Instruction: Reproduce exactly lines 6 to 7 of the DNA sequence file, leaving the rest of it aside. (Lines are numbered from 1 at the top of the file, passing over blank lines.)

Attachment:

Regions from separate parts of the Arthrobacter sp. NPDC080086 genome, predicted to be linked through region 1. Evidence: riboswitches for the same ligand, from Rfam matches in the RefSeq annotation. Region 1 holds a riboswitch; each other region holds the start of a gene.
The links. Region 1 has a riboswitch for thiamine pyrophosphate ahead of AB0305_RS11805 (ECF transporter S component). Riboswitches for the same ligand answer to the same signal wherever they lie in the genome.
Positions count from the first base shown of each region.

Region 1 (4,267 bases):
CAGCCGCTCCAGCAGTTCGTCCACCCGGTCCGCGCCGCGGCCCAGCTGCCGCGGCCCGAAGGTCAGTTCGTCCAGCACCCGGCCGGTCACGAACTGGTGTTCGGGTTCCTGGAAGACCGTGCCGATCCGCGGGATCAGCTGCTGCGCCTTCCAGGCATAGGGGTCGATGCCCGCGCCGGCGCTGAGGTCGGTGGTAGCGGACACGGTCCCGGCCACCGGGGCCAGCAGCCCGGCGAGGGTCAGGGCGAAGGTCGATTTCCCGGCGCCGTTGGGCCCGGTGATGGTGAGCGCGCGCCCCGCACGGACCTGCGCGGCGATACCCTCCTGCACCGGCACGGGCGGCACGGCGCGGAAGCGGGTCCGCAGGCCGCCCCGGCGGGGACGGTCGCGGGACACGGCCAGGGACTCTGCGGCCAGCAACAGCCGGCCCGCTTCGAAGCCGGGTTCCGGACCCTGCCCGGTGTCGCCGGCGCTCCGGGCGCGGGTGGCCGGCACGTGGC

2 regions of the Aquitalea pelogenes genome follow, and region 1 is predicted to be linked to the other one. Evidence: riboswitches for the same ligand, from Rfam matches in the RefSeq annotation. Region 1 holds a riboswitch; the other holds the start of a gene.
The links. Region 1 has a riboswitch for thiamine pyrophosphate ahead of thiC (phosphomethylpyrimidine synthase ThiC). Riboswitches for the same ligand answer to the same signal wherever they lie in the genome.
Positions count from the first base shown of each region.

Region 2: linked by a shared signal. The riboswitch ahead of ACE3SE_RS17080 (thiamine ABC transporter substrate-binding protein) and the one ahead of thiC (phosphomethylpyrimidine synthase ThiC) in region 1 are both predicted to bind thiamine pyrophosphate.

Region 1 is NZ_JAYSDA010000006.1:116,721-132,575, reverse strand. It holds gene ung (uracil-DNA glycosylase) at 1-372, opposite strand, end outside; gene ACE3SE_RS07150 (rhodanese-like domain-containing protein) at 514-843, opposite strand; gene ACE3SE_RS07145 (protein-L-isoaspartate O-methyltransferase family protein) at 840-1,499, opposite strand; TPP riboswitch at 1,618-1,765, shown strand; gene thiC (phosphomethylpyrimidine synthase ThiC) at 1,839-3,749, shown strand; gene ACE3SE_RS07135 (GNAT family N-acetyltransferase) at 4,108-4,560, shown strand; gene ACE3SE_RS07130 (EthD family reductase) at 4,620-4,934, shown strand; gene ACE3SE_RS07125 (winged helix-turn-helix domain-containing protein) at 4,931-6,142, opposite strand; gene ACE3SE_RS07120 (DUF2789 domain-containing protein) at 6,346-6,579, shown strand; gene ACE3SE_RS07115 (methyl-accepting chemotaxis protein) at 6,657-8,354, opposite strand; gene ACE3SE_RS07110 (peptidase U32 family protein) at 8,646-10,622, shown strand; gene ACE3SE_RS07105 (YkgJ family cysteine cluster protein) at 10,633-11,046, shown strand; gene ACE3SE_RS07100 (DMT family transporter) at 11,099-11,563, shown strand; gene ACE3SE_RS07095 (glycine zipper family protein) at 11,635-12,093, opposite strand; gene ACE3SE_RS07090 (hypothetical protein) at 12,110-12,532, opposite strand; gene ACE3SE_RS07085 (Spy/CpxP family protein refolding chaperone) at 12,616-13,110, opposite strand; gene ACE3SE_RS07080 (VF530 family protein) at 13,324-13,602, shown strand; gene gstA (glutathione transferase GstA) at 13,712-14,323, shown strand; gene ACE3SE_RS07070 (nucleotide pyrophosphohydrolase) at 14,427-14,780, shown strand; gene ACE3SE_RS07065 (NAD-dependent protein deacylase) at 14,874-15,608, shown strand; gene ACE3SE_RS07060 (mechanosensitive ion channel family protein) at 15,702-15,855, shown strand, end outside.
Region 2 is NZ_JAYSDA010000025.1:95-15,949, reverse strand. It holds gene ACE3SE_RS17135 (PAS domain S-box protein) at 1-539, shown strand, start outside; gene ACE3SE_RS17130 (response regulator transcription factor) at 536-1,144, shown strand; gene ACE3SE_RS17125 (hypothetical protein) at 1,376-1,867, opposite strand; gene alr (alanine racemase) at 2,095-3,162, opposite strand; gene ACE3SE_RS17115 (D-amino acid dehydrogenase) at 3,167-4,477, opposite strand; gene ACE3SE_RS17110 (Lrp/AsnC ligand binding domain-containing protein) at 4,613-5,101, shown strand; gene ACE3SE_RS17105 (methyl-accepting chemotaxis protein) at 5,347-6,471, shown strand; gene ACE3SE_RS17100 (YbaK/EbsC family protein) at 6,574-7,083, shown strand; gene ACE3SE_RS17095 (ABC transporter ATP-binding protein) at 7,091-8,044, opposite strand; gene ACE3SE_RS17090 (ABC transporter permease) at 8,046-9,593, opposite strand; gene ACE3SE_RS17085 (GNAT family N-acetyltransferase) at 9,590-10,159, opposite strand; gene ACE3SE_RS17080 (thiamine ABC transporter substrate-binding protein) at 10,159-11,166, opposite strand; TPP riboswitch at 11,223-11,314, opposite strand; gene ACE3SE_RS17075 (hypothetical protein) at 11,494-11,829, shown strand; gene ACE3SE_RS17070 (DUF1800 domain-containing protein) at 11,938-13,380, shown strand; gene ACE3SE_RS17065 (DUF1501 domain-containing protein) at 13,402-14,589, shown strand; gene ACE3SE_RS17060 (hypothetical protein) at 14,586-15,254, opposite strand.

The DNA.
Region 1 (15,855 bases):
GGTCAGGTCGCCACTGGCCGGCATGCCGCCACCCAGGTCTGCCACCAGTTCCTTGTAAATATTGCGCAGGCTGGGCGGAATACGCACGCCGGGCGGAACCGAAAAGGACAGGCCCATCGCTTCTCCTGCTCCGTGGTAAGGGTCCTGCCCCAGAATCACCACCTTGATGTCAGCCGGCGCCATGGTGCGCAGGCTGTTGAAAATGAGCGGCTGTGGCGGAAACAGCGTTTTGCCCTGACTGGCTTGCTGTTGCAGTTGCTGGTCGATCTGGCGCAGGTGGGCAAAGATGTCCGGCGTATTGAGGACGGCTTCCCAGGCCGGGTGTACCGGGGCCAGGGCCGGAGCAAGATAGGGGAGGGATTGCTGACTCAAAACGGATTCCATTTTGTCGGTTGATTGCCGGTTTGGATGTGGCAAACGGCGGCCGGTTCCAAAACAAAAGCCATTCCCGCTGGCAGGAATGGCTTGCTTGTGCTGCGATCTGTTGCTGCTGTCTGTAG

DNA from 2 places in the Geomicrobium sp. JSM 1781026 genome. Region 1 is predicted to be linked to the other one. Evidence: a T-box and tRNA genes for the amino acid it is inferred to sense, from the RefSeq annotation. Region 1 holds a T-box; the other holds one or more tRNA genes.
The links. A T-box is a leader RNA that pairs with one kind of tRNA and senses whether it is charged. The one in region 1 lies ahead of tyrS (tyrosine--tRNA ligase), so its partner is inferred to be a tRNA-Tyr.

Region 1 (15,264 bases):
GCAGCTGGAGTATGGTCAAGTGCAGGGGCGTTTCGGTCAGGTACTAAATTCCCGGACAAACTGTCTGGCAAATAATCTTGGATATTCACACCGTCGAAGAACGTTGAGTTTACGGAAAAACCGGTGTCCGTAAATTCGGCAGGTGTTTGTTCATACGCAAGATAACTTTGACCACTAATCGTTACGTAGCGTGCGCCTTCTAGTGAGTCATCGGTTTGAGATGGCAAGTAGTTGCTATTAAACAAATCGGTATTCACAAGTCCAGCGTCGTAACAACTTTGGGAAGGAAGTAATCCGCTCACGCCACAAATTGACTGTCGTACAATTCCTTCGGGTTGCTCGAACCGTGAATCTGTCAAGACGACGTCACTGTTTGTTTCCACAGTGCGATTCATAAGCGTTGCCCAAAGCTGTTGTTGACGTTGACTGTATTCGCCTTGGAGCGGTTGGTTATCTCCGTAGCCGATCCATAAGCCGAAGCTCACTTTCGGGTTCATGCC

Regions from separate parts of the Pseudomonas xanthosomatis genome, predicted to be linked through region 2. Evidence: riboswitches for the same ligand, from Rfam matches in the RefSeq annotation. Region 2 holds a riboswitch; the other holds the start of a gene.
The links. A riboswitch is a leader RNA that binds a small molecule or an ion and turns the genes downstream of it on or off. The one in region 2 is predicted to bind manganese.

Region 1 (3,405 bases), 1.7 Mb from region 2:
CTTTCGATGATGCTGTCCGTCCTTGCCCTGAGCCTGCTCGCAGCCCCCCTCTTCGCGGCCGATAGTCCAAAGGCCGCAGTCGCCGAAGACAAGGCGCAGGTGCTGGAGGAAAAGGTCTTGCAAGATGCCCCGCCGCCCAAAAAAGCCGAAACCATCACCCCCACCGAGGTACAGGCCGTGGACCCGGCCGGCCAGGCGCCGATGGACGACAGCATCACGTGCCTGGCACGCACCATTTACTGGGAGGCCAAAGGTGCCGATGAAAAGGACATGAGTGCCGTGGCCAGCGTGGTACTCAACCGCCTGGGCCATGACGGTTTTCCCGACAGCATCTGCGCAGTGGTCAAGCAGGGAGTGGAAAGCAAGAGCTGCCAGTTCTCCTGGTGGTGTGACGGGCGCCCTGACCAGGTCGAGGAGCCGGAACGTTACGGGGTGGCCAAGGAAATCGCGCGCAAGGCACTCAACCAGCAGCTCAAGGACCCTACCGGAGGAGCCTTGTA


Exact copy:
2 regions of the Aquitalea pelogenes genome follow, and region 1 is predicted to be linked to the other one. Evidence: riboswitches for the same ligand, from Rfam matches in the RefSeq annotation. Region 1 holds a riboswitch; the other holds the start of a gene.
The links. Region 1 has a riboswitch for thiamine pyrophosphate ahead of thiC (phosphomethylpyrimidine synthase ThiC). Riboswitches for the same ligand answer to the same signal wherever they lie in the genome.